When I was minutes away from admitting defeat, I jokingly suggested we try the iPhone camera and the old crappy lights we used for another video project several years ago.

Through the grace of God alone, it was… perfect. The lights were adjustable, so I looked softer. They were smaller, so I could get them further away from my face. And somehow, because the Apple gods love me, the iPhone camera made me look like… me. (I know, right?!)

So, after all my “I’m not returning nuthin” hullaballoo, I returned the lot. I returned the busted mic, and the beautiful camera, and the huge sexy lights. (I did buy a ring light to go in front of my face, which is apparently OK-but-not-amazing for a ring light. Its primary strength was that it was in stock on the day I wanted to buy a ring light.)

I started making my videos with my iPhone and a lapel mic. When I realized that my background looked kind of stupid with an iPhone camera (iPhones are not known for their ability to create perspective and scope, so everything in the shot is exactly as sharp as everything else) I bought a new background. This little baby right here:

It’s fabric from a fabric store on an old curtain rod, held together with binder clips.

I was really happy with the video quality and the sound quality, and then my mic inexplicably died. Since it’s a really good mic and it hasn’t been used very often, I’m going to assume I did something wrong. Maybe there’s a button on it or something that has it muted? I don’t know. But I shot five videos with that mic, and now I’m using my old Snowball that I use for my classes. It’s not as good, but it’s great when you need to film a week’s worth of video in a day and the camera store is closed.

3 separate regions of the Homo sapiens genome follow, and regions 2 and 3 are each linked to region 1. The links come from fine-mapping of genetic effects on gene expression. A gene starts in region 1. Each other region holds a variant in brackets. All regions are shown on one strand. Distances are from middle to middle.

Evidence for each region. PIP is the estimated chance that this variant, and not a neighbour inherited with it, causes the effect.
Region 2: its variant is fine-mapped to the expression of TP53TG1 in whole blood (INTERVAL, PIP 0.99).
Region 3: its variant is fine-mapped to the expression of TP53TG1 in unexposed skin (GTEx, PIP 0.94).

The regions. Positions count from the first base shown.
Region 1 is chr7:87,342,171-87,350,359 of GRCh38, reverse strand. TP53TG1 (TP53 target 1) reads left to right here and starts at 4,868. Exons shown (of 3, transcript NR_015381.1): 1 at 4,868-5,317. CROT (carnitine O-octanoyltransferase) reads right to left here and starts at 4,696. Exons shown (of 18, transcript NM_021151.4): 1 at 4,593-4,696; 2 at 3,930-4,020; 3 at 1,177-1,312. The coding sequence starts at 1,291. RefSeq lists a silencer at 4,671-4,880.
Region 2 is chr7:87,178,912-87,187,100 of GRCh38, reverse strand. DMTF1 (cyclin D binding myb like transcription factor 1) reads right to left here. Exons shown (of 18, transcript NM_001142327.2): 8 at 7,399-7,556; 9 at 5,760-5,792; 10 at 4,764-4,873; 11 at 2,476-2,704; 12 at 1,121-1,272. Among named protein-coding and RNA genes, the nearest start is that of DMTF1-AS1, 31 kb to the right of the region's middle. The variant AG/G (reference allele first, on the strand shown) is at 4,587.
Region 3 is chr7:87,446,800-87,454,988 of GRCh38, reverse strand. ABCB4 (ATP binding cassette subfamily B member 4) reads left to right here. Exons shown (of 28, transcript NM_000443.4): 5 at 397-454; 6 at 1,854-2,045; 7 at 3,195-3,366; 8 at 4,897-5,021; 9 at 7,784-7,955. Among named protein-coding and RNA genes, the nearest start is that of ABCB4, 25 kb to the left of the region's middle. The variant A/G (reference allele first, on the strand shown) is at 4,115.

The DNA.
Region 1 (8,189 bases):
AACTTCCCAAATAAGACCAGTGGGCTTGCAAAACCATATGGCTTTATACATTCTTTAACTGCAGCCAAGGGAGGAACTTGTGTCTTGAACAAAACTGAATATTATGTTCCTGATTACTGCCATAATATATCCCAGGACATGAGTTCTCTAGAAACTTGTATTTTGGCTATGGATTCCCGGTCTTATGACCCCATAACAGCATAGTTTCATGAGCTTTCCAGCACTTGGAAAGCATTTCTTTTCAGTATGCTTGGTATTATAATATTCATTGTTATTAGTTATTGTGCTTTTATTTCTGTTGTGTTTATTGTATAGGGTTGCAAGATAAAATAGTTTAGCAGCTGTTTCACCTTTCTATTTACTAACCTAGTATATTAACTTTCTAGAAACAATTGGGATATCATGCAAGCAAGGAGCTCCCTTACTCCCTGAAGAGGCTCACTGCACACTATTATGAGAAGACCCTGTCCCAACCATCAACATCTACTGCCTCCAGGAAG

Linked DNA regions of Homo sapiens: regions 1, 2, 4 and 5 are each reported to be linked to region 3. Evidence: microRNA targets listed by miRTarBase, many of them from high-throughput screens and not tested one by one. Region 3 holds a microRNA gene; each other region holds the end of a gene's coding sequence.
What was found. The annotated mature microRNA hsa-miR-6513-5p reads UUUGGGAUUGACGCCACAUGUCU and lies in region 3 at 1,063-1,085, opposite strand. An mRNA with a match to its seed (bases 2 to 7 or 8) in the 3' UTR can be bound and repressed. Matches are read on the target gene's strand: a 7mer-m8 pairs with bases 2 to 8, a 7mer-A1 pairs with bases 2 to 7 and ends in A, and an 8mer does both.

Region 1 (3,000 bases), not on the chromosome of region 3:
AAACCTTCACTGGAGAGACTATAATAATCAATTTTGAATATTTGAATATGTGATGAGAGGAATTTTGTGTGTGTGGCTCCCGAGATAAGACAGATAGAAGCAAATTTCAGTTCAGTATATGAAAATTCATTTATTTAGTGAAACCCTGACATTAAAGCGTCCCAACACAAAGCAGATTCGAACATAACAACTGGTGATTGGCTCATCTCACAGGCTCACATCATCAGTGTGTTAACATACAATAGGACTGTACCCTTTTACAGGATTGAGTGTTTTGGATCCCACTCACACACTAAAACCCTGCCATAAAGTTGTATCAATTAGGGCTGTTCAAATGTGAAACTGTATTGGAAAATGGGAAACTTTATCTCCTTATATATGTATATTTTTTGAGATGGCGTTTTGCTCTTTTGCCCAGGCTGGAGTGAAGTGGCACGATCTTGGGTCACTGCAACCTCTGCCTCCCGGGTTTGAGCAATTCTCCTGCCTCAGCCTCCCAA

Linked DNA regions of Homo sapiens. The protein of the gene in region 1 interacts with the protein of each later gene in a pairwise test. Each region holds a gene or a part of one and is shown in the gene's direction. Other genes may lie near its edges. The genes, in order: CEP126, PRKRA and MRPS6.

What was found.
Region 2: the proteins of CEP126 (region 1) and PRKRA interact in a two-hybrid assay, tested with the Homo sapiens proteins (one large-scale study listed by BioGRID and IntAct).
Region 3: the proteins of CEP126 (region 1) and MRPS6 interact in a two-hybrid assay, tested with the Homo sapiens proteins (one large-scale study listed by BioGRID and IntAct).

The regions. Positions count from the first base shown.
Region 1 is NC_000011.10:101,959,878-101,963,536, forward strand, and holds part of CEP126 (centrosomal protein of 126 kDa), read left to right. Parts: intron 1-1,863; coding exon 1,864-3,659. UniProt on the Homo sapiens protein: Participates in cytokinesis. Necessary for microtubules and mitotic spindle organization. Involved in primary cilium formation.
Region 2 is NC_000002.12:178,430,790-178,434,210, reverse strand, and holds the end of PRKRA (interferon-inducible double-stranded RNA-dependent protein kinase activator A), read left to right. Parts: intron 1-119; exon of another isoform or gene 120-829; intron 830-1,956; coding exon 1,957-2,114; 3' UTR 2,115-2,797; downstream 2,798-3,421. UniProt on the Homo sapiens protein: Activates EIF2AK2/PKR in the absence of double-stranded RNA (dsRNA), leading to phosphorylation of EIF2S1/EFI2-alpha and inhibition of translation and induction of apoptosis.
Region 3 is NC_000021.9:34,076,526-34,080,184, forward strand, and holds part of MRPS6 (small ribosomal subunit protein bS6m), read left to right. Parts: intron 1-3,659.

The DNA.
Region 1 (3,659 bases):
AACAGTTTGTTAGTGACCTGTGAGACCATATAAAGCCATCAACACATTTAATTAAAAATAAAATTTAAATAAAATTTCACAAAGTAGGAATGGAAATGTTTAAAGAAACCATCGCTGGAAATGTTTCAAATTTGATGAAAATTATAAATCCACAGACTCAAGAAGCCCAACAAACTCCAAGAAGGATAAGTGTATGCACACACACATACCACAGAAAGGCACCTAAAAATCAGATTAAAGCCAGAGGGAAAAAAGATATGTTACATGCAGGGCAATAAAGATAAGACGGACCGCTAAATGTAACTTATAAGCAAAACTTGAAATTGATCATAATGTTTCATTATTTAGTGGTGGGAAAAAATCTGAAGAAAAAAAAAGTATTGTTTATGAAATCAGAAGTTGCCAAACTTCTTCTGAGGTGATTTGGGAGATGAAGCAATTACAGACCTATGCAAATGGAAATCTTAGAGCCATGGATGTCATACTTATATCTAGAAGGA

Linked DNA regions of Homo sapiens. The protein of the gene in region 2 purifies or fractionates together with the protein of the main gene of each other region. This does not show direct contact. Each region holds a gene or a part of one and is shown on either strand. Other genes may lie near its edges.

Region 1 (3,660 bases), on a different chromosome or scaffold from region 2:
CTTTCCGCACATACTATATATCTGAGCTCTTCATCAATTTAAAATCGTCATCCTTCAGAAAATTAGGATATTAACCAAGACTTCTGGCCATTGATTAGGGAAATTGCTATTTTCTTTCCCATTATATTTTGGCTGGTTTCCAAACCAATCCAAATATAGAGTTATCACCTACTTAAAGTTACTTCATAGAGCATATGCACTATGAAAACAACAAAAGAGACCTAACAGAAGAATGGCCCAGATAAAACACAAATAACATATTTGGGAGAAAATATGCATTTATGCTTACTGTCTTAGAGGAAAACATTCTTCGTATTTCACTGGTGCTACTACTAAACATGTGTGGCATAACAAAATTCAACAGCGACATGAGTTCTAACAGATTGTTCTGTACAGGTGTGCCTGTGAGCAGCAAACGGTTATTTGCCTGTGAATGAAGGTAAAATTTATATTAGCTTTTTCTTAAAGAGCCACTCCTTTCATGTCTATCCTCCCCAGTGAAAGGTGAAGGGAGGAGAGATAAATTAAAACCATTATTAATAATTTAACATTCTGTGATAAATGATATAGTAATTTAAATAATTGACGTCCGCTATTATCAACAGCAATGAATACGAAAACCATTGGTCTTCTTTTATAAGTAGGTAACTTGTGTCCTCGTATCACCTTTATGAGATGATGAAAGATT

So, the tech I’m using:

My phone. (An iPhone 6s Plus. It's gold. Obviously.)

An old phone to record the audio my mic records. (An iPhone 4 or something? Tragically, not gold.)

A lapel mic. (Still haven’t figured out how to make it sound awesome and be invisible. Although at this point, the mic seems broken, so getting it to sound like anything would be an improvement.)

A Blue Snowball mic. (Not ideal, but it’s what I’ve got until I can get to the camera shop.)

A ring light, pretty much right in front of my face. (Only the bottom half is lit up, and it's WAY down in intensity to avoid the Very White Woman Staring Into Headlights look that, if I have my way, will shortly become chic.)

Three baby LED lights. (One to my right, one to my left, one behind me to make the background not look too dark.)

Various fabrics, parchment papers, and aluminum foils.

That’s the hardware. Now, what about the software?

I’ve edited my videos in iMovie. I would prefer to use Final Cut Pro X, but I wasn’t ready for the learning curve. iMovie was pretty simple to figure out, and it came free on my computer, so that’s what I went with. (In a couple of weeks, I’ll see if I can tackle Final Cut Pro X, since I unwisely started a 30-day trial before I was ready to do any actual trying.)

For recording my audio, I have an iPhone app called RODE Rec that gets the audio from my mouth to my phone.

When I’m done recording, I take my audio and put it through some edits and tweaks in Audacity and Levelator. I use those because I’m comfortable with them from all the audio I’ve recorded for classes and such. (But! I hear that Final Cut Pro X has some pretty snazzy audio features that may mean I don’t need the extra software in future.)

So those are the things that get the pure video and audio to the level of Acceptable For Public Viewing.

They make them Good Enough, but they don’t make them mine. What makes them mine? Branding, and that’s what we’re going to talk about tomorrow. We’ll tackle my custom thumbnails, my YouTube channel art, my logo, and my branded audio.

(Spoiler alert: Almost all of it was free. That which was not free was less than $5. For reals.)

Come back tomorrow and we’ll talk about branding a YouTube channel in a day.

Want to be part of Summer Hen's insider small army?

Just pop your name in the box!

...and you'll receive Team Summer Hen daily emails. :)